Banks not giving credit where it's due
A TROUT farmer, a nurse turned computer whizz and a letting agent are finalists for a prestigious business award.
The women are fighting back against the recession and hope to clinch a South East Female Excellence in Business award.
They all say that there is evidence of an upturn in sales in the past three months.
Last year's winner, mother-of-two Fleur Creed, founder of the Genesis Business College in Wexford and Carlow, made an impassioned plea to the Government to fund small businesses through the Enterprise Boards in her acceptance speech.
This year, the businesswoman, who is also judging the awards, wants local authorities to devise a loan system to help small businesses pay their rates over a three-year period.
"Instead of bringing to court people who simply cannot pay, councils should come up with a loan or a payment plan to allow them give it back over the next three years," she said.
Ms Creed also described how banks are "still not supporting" small and medium enterprises, despite their claims.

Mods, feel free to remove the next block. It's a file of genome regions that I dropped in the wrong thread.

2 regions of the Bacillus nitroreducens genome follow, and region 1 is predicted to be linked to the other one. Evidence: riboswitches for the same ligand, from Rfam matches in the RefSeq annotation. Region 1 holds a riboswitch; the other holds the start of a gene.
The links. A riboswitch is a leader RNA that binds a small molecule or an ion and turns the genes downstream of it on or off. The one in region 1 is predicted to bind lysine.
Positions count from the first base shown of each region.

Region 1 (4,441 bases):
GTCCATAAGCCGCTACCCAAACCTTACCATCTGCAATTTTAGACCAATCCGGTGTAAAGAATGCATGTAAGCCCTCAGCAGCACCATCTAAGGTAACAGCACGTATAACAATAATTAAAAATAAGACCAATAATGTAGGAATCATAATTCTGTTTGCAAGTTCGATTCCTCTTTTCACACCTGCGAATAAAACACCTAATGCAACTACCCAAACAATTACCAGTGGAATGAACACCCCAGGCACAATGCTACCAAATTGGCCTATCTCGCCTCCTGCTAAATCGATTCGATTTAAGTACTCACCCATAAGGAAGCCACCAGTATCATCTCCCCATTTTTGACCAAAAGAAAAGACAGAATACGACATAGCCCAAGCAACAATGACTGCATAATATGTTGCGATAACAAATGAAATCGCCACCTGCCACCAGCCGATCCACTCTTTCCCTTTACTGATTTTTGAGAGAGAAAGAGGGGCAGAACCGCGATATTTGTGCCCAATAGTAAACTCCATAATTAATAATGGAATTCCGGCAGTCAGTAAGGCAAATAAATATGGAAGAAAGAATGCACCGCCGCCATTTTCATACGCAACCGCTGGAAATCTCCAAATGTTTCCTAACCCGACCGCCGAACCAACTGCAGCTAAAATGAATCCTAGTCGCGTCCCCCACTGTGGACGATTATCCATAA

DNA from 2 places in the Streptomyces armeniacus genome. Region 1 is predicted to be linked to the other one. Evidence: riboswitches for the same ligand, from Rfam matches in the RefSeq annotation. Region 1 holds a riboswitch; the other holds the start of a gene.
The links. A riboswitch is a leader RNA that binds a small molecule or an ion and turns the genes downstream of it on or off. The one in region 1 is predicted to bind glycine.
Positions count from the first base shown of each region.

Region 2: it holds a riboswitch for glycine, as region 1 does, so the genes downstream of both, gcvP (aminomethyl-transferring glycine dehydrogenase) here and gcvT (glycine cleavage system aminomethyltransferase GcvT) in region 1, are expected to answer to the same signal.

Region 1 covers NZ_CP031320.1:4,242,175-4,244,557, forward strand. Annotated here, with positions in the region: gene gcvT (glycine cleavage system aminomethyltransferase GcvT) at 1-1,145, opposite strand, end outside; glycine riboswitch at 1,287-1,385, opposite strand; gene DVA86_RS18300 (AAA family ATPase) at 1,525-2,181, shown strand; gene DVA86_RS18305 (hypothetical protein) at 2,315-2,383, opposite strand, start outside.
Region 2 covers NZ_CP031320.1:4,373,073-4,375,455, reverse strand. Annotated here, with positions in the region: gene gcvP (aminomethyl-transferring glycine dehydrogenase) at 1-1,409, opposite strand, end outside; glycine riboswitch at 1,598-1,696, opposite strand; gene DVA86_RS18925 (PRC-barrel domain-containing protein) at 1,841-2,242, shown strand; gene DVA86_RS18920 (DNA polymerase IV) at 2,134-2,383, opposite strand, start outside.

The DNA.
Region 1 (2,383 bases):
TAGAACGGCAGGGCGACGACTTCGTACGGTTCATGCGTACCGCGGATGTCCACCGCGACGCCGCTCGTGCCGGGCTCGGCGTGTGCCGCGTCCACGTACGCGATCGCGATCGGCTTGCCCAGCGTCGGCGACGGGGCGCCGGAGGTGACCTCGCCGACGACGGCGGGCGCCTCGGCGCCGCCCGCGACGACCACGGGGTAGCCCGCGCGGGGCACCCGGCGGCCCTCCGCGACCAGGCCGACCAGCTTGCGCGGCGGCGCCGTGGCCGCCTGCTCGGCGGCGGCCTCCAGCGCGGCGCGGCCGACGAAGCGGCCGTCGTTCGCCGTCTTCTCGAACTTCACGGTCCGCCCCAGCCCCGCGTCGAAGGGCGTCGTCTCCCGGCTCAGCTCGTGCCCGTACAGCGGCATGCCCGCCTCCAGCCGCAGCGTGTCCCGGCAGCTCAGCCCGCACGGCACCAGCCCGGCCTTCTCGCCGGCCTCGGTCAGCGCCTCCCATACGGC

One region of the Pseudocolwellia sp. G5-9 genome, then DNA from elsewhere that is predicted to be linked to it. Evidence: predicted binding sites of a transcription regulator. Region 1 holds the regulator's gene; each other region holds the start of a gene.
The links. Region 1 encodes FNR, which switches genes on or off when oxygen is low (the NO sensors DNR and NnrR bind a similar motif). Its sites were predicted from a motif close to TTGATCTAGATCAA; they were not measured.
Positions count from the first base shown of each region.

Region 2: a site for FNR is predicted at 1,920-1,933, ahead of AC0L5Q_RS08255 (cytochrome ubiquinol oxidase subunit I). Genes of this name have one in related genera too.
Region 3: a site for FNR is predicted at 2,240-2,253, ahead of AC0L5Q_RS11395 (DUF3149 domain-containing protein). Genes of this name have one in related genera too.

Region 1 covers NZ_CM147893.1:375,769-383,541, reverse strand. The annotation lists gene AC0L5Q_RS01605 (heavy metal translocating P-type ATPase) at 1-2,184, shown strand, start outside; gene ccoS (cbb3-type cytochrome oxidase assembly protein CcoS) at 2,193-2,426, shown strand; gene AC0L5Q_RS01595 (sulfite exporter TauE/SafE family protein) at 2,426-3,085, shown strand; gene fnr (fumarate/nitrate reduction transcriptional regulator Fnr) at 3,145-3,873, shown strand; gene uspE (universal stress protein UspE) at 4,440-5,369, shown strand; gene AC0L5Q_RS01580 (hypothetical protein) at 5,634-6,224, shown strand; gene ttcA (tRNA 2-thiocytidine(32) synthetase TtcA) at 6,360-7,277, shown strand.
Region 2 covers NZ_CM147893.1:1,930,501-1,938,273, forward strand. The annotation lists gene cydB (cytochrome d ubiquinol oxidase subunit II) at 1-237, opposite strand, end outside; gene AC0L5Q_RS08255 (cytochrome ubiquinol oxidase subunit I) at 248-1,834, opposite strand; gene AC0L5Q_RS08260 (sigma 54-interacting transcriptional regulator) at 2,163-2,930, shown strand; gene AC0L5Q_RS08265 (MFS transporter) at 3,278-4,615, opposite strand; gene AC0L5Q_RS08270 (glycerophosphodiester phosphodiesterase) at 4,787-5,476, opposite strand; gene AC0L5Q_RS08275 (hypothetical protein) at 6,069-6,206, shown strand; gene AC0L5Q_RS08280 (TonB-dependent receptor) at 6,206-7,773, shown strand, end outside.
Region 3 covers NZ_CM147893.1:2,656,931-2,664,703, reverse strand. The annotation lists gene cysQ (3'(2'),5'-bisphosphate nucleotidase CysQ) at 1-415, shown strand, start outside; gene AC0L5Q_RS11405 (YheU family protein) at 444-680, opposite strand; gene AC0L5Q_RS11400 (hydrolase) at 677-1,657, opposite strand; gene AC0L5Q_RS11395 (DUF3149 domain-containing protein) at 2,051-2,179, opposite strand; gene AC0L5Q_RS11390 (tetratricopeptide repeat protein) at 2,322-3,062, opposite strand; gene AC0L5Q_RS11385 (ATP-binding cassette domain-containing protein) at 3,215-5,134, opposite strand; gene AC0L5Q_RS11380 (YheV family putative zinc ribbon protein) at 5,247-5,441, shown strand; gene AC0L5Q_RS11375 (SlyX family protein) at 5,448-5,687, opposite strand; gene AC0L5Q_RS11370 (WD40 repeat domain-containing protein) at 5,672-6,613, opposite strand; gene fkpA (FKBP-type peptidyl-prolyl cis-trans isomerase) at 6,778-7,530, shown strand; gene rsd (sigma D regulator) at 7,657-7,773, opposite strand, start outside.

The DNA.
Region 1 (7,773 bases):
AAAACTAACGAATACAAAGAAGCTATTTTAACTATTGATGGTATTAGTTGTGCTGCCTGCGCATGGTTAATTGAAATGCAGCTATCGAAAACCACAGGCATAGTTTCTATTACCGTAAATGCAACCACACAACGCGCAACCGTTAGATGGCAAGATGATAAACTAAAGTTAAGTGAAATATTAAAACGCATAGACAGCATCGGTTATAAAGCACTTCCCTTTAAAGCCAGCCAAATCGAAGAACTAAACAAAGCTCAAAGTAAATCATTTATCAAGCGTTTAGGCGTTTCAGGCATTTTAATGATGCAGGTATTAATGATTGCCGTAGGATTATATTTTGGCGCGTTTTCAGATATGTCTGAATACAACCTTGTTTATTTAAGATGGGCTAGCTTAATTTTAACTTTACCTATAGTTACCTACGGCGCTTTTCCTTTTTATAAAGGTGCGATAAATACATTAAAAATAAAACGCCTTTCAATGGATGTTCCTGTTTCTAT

She said. "They're saying they're giving loans to four out of five people but they're not counting the people who are told at the counter not even to bother applying."
"I know businesses that have gone to banks with signed contracts looking for cash flow but they still have not got it.
"I think businesses really need to be organised and have good business plans before they have any hope."
Mag Kirwan, who is shortlisted for the prize, runs Goatsbridge Trout Farm in Kilkenny with her husband. The biochemist has been trying to change the image of trout among Irish consumers.
"We, as an industry, were very poor to promote this product," she admitted. "We lost our market share. You had fish being imported that were perceived to be exotic fish because people had gone on holiday and experienced other fish."
Promoting the product has been top of Ms Kirwan's brief -- and this includes opening up her trout farm to visitors.
Regina Mangan from www.bookaroom.ie set up as the first property agent dealing solely with rentals in Waterford City in 1997.
She said rents have fallen back by 22pc to 2004 levels, adding: "You can rent a fabulous two-bedroom apartment in Waterford city for between €500 and €600."
Paula Corden from Deycom Computer Services in Carlow gave up her nursing job to help her husband after they had set up an IT company. They now employ nine people.
She described last year as a "car crash" for businesses. "We had to let five people go. That is soul-destroying."
However, Deycom has hired two new sales staff as the market has improved.
The awards will be presented at the South East Women in Business Conference in the Tower Hotel, Waterford city, on September 17.